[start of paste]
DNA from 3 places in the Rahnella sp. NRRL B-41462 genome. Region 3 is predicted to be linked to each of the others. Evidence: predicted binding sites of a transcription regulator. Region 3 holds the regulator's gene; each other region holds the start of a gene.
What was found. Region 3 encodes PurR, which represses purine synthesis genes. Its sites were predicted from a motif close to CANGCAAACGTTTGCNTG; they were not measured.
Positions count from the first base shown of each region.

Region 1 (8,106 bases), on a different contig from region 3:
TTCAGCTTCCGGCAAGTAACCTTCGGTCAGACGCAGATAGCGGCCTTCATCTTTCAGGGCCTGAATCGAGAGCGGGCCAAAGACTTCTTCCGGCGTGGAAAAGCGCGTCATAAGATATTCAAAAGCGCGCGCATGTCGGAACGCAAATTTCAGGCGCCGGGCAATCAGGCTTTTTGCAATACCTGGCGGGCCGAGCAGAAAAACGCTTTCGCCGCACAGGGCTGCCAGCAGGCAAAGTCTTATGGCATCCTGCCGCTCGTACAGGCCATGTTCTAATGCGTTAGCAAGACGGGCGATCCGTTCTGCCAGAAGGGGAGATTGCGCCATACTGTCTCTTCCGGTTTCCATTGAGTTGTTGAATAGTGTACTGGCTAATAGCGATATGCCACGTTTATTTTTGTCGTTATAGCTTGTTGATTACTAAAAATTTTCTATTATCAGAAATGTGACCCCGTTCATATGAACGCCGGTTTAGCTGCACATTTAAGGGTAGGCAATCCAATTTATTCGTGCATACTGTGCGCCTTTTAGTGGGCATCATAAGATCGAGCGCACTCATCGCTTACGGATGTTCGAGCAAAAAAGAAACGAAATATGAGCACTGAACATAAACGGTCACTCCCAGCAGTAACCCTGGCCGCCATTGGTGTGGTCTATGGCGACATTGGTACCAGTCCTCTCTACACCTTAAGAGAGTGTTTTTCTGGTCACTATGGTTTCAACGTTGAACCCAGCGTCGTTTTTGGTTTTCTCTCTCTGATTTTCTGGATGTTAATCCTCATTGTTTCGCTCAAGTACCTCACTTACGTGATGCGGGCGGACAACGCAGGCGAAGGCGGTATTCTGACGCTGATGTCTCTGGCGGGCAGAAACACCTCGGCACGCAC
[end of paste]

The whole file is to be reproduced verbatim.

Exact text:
DNA from 3 places in the Rahnella sp. NRRL B-41462 genome. Region 3 is predicted to be linked to each of the others. Evidence: predicted binding sites of a transcription regulator. Region 3 holds the regulator's gene; each other region holds the start of a gene.
What was found. Region 3 encodes PurR, which represses purine synthesis genes. Its sites were predicted from a motif close to CANGCAAACGTTTGCNTG; they were not measured.
Positions count from the first base shown of each region.

Region 1 (8,106 bases), on a different contig from region 3:
TTCAGCTTCCGGCAAGTAACCTTCGGTCAGACGCAGATAGCGGCCTTCATCTTTCAGGGCCTGAATCGAGAGCGGGCCAAAGACTTCTTCCGGCGTGGAAAAGCGCGTCATAAGATATTCAAAAGCGCGCGCATGTCGGAACGCAAATTTCAGGCGCCGGGCAATCAGGCTTTTTGCAATACCTGGCGGGCCGAGCAGAAAAACGCTTTCGCCGCACAGGGCTGCCAGCAGGCAAAGTCTTATGGCATCCTGCCGCTCGTACAGGCCATGTTCTAATGCGTTAGCAAGACGGGCGATCCGTTCTGCCAGAAGGGGAGATTGCGCCATACTGTCTCTTCCGGTTTCCATTGAGTTGTTGAATAGTGTACTGGCTAATAGCGATATGCCACGTTTATTTTTGTCGTTATAGCTTGTTGATTACTAAAAATTTTCTATTATCAGAAATGTGACCCCGTTCATATGAACGCCGGTTTAGCTGCACATTTAAGGGTAGGCAATCCAATTTATTCGTGCATACTGTGCGCCTTTTAGTGGGCATCATAAGATCGAGCGCACTCATCGCTTACGGATGTTCGAGCAAAAAAGAAACGAAATATGAGCACTGAACATAAACGGTCACTCCCAGCAGTAACCCTGGCCGCCATTGGTGTGGTCTATGGCGACATTGGTACCAGTCCTCTCTACACCTTAAGAGAGTGTTTTTCTGGTCACTATGGTTTCAACGTTGAACCCAGCGTCGTTTTTGGTTTTCTCTCTCTGATTTTCTGGATGTTAATCCTCATTGTTTCGCTCAAGTACCTCACTTACGTGATGCGGGCGGACAACGCAGGCGAAGGCGGTATTCTGACGCTGATGTCTCTGGCGGGCAGAAACACCTCGGCACGCAC